Monday, May 01, 2006
The Primary's A Snooze, But The Issues Are Not; May Day 2006 Has Something For Everyone; A Boycott, A Song And A Letter
The New Mexico primary campaign may be a snore, but hot-button issues are bursting forth like spring pollen, giving voters plenty to mull over when the campaigns finally do fully blossom later this year. Today is a something for everyone May Day 2006 with New Mexicans engrossed in the immigration debate, the national anthem singing controversy, gas price angst and state political corruption.
Our state has been pretty much live and let live when it comes to undocumented workers. An estimated 50,000 of them toil away quietly at restaurants, construction sites and in the big agribusiness fields of the south, or attend school. But their national boycott today to encourage a comprehensive immigration bill has the issue front and center in Albuquerque, Santa Fe and Las Cruces. The politically powerful Roman Catholic church is also waving the flag.
None of the NM congressional delegation favors deporting those who are already here illegally, instead focusing on border enforcement. Unlike the rest of the nation, the issue here has not been extremely divisive.
OH SAY CAN YOU SING?
As for the national anthem brouhaha and whether it should be sung in Spanish, ABQ Mayor Marty Chavez hit the proverbial nail on the head when he pointed out that bilingualism is enshrined in the state Constitution and that singing the anthem in espanol is no big deal.
In fact, New Mexico has an official bilingual state song. Sure does. It was adopted by the Legislature In 95'. And if you want to sing it in English be our guest.
Here's the money quote on the Spanish language in New Mexico's founding document. "The right of any citizen of the state to vote, hold office or sit upon juries, shall never be restricted abridged or impaired on account of religion, race, language or color, or inability to speak, read or write the English or Spanish languages..."
Hispanic politicians I covered in the 70's and who grew up in the state's early years would tell of being disciplined to the point of physical punishment if they dared speak Spanish in the school room. Jerry Apodaca of Las Cruces was one of them. He was elected Governor in 74', one of five Hispanic Guvs in state history.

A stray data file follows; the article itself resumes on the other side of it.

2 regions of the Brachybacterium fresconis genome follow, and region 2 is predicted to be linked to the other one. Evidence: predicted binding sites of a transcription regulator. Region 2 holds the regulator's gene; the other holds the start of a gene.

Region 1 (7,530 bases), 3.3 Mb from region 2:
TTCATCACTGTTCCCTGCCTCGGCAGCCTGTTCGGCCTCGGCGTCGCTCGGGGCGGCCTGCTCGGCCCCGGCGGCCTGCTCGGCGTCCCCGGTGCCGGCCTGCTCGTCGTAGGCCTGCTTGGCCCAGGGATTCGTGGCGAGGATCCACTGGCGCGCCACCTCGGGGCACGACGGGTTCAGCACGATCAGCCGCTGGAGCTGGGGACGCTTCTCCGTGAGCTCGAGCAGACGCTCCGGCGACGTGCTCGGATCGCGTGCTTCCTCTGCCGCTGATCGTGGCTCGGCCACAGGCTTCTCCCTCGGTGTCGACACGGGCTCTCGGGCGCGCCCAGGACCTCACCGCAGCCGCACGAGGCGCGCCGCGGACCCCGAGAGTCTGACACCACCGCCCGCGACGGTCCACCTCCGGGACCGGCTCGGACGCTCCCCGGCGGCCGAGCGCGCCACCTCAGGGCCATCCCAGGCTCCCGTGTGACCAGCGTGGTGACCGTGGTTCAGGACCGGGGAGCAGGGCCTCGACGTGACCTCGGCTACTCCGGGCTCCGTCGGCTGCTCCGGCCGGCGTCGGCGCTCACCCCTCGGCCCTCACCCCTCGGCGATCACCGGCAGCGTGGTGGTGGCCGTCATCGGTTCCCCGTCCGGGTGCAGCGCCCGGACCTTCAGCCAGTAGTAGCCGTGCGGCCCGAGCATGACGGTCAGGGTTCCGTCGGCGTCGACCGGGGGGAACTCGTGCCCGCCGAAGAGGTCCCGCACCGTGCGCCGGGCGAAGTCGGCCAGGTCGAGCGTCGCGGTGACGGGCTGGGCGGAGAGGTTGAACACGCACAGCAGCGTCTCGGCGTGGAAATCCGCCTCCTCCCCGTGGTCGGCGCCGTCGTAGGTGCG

Governor Big Bill partedwith Mayor Marty on the singing of the anthem, saying he agrees with the Prez that the patriotic tune should be belted out in English. That's probably how most people around the nation feel, but in New Mexico the speaking of Spanish has special standing. As for Spanish NM singing, it's a tradition very much alive and well. Check out KANW 89.1 FM in ABQ where "ranchera" music rocks the airwaves around-the-clock.
SOUTH OF THE BORDER
Other news from down Mexico way makes the blog today. New Mexicans didn't listen when ex-GOP Guv Gary Johnson, ex-Dem Guv Toney Anaya, then-state GOP Chair John Dendahl and Republican lobbyist Mickey Barnett launched a full-fledged effort in the late 90's to legalize drugs here. But in Mexico City, that message has taken hold. The Mexican Congress has approved a bill to decriminalize small amounts of marijuana, heroin, cocaine and even Ecstasy. Mexico says it hopes the measure will help police focus on large drug trafficking, rather than minor drug busts.
The NM pro-drug message died a quiet death when Johnson & Company exited. No wonder. New Mexico's Rio Arriba county has the highest rate of heroin overdose deaths in America. (17 in 2004) If Mexico is going to concentrate on the big dealers they could start with the gangs that continue to flood Rio Arriba with deadly dope. Our own state and federal governments also need to do more.
MORE GAS PAINS
When it comes to those sky-high gas prices it doesn't matter what language you use, they hurt. The only thing funny about them is the way they make the politicians jump up and down in fear and sometimes frustration. Look at what happened to GOP U.S. Senator Pete Domenici on the senate floor the other day. His temper got the better of him as another senator filibustered the energy issue. It's high-stress time for Pete who is chair of Energy Committee which is being challenged to produce legislation that would solve the gas panic.
Pete's pal in the U.S. House, ABQ GOP Congresswoman Heather Wilson, is also concerned about voter backlash from the pump prices. She, like Pete, is touting better auto fuel efficiency standards as she tries to stay ahead of the political curve on what could be a make or break issue come November. Her foe, Dem Patricia Madrid, was first out of the gate.
While Heather is on the defense on soaring pump prices, she is clearly on the offense when it comes to the state corruption issue. She was gifted another thirty second TV spot at the federal corruption trial of ex-Treasurer Robert Vigil when state taxation secretary Jan Goodwin testified that back in 02' she sent a letter to Attorney General Madrid asking for an investigation of the troubled Treasurer's office. At the time, Goodwin was on the State Board of Finance. Patsy says the letter never made it to her office. Unfortunately, for her, the political fallout will.
(c)NM POLITICS WITH JOE MONAHAN 2006
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